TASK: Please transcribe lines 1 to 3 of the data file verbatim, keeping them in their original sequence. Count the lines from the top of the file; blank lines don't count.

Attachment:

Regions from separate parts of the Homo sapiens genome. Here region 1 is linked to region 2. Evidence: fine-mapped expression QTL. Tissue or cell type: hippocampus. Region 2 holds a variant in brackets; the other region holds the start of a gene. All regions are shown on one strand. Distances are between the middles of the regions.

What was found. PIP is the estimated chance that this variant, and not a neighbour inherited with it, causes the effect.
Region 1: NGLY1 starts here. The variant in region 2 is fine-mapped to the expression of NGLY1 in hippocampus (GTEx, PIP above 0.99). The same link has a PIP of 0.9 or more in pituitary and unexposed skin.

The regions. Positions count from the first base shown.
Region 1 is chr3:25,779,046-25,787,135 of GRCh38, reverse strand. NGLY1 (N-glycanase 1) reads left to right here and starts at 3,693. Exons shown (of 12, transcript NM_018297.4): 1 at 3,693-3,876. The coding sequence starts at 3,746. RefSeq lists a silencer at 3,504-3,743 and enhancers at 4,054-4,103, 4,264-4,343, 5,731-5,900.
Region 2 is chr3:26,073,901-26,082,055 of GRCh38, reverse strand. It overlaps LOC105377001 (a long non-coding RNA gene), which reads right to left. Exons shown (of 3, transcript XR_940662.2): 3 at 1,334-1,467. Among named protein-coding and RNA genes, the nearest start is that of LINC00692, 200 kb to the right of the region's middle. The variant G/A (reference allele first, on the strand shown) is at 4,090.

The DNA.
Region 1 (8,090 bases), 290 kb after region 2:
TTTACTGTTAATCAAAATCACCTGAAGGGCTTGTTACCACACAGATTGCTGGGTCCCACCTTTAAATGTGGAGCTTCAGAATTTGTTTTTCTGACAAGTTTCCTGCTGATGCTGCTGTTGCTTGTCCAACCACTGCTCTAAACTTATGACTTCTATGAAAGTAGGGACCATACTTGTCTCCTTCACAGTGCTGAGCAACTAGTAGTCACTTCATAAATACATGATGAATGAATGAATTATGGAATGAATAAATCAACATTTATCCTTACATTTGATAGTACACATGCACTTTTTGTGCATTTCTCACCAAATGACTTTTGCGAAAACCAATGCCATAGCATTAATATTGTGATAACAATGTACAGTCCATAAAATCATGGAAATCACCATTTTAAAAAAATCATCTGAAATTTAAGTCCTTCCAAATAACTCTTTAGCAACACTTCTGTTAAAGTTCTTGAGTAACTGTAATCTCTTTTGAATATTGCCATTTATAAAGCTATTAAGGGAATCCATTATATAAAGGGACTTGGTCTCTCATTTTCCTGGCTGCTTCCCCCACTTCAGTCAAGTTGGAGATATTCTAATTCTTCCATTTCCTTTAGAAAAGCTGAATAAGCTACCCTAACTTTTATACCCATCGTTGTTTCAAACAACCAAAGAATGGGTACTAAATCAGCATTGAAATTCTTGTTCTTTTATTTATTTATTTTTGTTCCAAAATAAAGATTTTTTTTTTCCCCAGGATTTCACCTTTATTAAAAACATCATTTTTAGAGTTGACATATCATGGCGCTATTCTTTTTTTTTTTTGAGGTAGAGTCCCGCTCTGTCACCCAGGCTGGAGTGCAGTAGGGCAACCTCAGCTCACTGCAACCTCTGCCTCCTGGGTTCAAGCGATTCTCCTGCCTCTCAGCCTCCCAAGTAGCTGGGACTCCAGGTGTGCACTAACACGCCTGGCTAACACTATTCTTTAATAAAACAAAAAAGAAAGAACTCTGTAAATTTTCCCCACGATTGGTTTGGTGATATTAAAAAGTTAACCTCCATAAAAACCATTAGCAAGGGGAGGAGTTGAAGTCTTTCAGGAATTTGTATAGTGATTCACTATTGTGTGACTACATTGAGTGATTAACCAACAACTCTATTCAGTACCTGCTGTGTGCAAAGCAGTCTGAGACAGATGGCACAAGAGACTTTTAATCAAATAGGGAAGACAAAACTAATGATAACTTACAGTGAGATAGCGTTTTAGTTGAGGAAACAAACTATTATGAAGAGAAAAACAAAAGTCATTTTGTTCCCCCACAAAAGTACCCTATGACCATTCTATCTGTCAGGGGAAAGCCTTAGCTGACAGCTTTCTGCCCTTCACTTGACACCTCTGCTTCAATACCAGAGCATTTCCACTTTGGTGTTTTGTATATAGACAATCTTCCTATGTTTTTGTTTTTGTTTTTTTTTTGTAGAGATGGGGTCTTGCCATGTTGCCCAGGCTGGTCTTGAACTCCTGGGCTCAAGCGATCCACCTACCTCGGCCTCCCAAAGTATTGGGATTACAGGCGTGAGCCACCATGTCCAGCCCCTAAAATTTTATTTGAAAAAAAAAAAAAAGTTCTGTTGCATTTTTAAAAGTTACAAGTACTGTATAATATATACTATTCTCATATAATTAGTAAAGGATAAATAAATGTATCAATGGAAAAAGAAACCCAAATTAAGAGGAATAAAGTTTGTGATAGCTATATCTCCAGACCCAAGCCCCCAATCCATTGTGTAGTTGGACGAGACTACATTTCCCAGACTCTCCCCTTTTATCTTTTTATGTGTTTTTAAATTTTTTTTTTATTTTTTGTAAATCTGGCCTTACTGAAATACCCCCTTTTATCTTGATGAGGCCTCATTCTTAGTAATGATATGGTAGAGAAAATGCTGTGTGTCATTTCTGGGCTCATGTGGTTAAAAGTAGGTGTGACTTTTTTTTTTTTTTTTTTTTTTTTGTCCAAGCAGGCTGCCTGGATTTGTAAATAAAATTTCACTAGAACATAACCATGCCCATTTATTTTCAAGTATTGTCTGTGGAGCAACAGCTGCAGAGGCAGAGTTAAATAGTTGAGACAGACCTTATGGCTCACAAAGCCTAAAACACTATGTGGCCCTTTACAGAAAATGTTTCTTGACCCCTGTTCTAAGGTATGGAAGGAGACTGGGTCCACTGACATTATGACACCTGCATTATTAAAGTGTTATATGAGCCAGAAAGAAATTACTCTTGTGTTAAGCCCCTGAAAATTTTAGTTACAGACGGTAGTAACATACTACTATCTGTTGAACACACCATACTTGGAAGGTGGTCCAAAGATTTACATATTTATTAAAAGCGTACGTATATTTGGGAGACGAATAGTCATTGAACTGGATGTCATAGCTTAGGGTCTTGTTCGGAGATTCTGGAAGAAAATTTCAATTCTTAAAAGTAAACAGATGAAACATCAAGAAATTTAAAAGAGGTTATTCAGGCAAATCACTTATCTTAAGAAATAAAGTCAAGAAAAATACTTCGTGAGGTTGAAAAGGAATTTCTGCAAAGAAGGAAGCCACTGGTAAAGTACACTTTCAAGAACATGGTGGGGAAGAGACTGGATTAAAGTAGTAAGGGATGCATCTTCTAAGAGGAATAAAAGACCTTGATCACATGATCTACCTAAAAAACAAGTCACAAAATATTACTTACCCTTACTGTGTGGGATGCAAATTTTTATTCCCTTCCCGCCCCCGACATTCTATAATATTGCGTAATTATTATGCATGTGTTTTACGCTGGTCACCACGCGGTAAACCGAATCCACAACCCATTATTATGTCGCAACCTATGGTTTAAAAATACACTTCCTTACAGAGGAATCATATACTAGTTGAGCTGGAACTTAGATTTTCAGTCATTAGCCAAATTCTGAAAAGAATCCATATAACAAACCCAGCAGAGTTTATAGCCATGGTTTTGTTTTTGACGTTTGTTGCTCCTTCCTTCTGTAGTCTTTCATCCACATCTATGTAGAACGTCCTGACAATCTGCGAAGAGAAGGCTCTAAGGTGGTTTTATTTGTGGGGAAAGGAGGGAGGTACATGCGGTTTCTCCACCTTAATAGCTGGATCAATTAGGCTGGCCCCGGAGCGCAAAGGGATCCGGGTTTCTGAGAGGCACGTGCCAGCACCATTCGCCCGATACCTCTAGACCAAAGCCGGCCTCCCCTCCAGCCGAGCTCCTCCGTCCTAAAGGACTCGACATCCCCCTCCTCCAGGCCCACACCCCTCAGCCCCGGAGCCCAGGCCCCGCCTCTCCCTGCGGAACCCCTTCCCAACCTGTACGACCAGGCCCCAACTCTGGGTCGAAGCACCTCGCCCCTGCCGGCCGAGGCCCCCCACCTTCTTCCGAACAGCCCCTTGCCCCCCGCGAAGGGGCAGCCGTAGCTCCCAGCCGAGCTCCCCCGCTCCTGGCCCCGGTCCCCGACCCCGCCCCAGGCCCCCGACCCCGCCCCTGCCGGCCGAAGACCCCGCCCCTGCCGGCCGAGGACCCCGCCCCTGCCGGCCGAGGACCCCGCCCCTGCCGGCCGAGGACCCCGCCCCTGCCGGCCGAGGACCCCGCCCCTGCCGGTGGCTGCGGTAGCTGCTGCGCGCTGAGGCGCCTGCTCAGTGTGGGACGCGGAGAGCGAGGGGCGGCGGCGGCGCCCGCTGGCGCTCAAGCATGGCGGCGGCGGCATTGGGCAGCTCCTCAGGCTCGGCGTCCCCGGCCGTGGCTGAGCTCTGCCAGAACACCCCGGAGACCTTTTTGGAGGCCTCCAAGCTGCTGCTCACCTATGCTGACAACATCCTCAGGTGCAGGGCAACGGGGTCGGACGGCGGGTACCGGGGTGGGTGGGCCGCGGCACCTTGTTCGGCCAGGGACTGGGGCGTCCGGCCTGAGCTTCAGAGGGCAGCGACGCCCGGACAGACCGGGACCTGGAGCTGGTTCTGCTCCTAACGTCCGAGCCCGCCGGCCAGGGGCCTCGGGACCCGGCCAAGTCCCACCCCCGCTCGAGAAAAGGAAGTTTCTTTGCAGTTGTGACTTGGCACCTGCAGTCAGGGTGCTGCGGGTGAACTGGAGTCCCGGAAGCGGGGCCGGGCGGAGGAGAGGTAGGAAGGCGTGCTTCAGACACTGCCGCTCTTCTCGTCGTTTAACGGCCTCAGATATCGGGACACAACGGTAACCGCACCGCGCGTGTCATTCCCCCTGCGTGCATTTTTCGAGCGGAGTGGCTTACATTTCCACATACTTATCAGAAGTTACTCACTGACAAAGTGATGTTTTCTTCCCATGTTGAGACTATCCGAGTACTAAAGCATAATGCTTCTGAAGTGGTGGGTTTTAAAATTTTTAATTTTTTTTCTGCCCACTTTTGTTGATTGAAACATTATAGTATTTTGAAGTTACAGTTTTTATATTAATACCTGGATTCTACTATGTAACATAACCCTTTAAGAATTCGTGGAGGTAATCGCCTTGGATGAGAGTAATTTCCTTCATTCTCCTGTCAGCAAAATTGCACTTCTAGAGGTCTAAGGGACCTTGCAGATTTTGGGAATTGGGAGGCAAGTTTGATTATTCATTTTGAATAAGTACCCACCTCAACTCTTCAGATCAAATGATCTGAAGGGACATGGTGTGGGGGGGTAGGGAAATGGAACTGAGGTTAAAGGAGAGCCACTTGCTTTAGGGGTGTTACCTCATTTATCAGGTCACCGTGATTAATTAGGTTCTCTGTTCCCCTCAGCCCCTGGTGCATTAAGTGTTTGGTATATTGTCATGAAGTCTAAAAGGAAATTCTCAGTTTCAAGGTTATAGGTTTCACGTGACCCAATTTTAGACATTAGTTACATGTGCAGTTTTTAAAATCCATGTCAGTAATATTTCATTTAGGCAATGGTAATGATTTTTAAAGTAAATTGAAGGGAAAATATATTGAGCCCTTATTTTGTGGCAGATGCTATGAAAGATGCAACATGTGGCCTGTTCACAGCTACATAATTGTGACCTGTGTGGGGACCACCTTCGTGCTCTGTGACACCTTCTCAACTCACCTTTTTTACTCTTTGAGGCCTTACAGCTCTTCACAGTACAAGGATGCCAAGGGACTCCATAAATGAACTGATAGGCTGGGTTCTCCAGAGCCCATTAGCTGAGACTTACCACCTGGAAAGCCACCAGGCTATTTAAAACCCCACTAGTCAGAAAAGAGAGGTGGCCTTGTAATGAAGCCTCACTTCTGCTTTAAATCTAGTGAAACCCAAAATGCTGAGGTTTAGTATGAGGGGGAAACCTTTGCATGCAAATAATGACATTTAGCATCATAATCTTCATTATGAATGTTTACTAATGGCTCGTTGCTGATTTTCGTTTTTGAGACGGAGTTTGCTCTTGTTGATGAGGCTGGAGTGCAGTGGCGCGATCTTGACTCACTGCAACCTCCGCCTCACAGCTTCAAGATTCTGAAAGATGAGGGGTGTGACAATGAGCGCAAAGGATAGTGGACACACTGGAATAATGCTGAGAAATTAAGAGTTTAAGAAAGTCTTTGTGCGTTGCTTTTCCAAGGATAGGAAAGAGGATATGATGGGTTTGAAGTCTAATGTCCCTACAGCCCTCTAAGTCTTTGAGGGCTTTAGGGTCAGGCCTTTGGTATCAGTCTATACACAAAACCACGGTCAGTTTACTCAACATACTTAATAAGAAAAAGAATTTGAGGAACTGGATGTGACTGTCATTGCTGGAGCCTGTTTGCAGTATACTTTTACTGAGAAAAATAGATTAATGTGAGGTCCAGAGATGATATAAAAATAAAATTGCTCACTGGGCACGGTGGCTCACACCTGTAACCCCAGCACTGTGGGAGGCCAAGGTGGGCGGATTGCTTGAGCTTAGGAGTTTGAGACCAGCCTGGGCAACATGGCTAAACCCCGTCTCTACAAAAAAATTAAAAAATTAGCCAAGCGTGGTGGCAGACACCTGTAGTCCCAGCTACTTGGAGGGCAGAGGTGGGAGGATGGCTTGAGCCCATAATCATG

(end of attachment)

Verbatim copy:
Regions from separate parts of the Homo sapiens genome. Here region 1 is linked to region 2. Evidence: fine-mapped expression QTL. Tissue or cell type: hippocampus. Region 2 holds a variant in brackets; the other region holds the start of a gene. All regions are shown on one strand. Distances are between the middles of the regions.

What was found. PIP is the estimated chance that this variant, and not a neighbour inherited with it, causes the effect.
Region 1: NGLY1 starts here. The variant in region 2 is fine-mapped to the expression of NGLY1 in hippocampus (GTEx, PIP above 0.99). The same link has a PIP of 0.9 or more in pituitary and unexposed skin.